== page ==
|Title:||Relic Collection; Civil War, Victor Few, 2004|
In August of 2004, I (Karl Orndorff), had completed writing, and released the book "Bonneauville History and Lore." In December 2004, I received a phone call from Mr. Victor Few. He introduced himself and thanked me for writing the book. He had "borrowed a copy from a friend." Victor was an avid relic hunter with an almost fanatic enthusiasm for digging up anything old and of value. He mentioned that the chapter in my book relating to the Civil War allowed him to pinpoint some Civil War camp sites in and near Bonneauville and that he would like to give me a gift of some of the items he found as a thank you. There were strings attached. He asked for access to my maps and records so that he might further his searches. I immediately agreed.
In the glory days of relic hunting around Gettysburg, one could find remnants of war and old stone arrow heads simply by walking through plowed farm fields and looking. I shared his zeal and I now had more items to add to my collection of Bonneauville memorabilia. Copies of maps, records and a book were among the items bartered for this collection. The grouping here is presented as framed by Mr. Few. See books, Acq. No. 2008-10 and No. 2008-11 for Bonneauville Civil War history.
Collection pieces include: 59 Cal. Minnie balls, US buckle skin, piece of harmonica, key, knapsack button, Indian Head penny and buckle parts.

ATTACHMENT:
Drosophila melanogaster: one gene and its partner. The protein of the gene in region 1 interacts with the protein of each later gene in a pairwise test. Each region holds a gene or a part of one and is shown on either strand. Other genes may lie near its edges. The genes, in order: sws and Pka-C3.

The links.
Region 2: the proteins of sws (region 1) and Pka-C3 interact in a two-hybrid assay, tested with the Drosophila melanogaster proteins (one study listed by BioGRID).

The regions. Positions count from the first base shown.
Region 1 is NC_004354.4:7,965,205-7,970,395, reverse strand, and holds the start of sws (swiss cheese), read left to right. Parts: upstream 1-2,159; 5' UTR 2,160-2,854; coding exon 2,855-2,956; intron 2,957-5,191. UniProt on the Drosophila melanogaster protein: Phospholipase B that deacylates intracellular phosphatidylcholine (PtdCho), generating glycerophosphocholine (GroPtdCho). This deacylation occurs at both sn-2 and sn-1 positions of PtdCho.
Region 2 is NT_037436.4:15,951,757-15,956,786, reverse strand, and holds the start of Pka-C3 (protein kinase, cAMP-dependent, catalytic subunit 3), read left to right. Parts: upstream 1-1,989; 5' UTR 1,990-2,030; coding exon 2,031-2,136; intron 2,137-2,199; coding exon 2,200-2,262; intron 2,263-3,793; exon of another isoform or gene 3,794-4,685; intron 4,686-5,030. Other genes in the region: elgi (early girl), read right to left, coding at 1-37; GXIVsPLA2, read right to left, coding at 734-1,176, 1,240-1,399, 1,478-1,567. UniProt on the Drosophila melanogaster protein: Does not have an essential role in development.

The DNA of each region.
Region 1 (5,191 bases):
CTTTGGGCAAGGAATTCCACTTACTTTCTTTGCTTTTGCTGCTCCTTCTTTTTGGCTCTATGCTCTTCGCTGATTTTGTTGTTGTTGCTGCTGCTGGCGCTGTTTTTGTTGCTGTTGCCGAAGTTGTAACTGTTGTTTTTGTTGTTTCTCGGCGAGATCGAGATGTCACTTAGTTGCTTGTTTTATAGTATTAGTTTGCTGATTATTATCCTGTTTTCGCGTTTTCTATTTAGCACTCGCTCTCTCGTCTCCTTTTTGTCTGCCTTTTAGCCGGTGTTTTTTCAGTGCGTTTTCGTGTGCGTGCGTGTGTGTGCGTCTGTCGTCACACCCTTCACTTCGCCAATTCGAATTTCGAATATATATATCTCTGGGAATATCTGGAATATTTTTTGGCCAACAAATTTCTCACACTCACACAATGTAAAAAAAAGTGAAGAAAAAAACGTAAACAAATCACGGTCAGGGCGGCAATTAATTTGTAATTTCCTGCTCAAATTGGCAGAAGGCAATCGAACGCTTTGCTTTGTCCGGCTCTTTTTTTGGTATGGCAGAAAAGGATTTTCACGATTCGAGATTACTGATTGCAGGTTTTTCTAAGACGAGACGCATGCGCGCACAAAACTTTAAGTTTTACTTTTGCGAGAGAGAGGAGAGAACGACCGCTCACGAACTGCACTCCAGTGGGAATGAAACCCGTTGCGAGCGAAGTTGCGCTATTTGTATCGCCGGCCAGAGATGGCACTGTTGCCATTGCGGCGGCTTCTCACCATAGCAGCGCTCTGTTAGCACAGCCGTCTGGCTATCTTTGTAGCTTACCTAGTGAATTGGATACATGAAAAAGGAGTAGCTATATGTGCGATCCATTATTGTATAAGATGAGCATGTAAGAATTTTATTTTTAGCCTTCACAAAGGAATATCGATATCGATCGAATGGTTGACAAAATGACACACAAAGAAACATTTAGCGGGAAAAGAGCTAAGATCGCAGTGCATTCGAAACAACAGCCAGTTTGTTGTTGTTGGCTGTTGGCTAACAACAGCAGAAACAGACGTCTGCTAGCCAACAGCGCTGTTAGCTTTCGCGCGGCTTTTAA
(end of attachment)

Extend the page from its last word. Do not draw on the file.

Early family records document that exhausted Civil War troops camped, or more accurately collapsed on the road and fields in the Bonneauville area. They were on their way to the Battle of Gettysburg, which had begun the day before.
Documented writings on the battle relating to the Bonneauville area include: "The new home had just been occupied a short while. When the battle took place, the new bake oven being in constant operation for several days consuming a considerable amount of flour, the fresh bread being relished by the soldiers much fatigued and hungry by the constant marching of the previous days."
"Soldiers on the march from the Kilpatrick skirmish at Hanover to Gettysburg camped all night in the homestead's meadows, stacking their arms like a stake fence through the meadows and lying thick enough to cover the ground."
"Hundreds came to the farmhouse, where some of the officers and soldiers slept, for something to eat, and they were given every bite in the house."
|Acquired from:||Victor Few|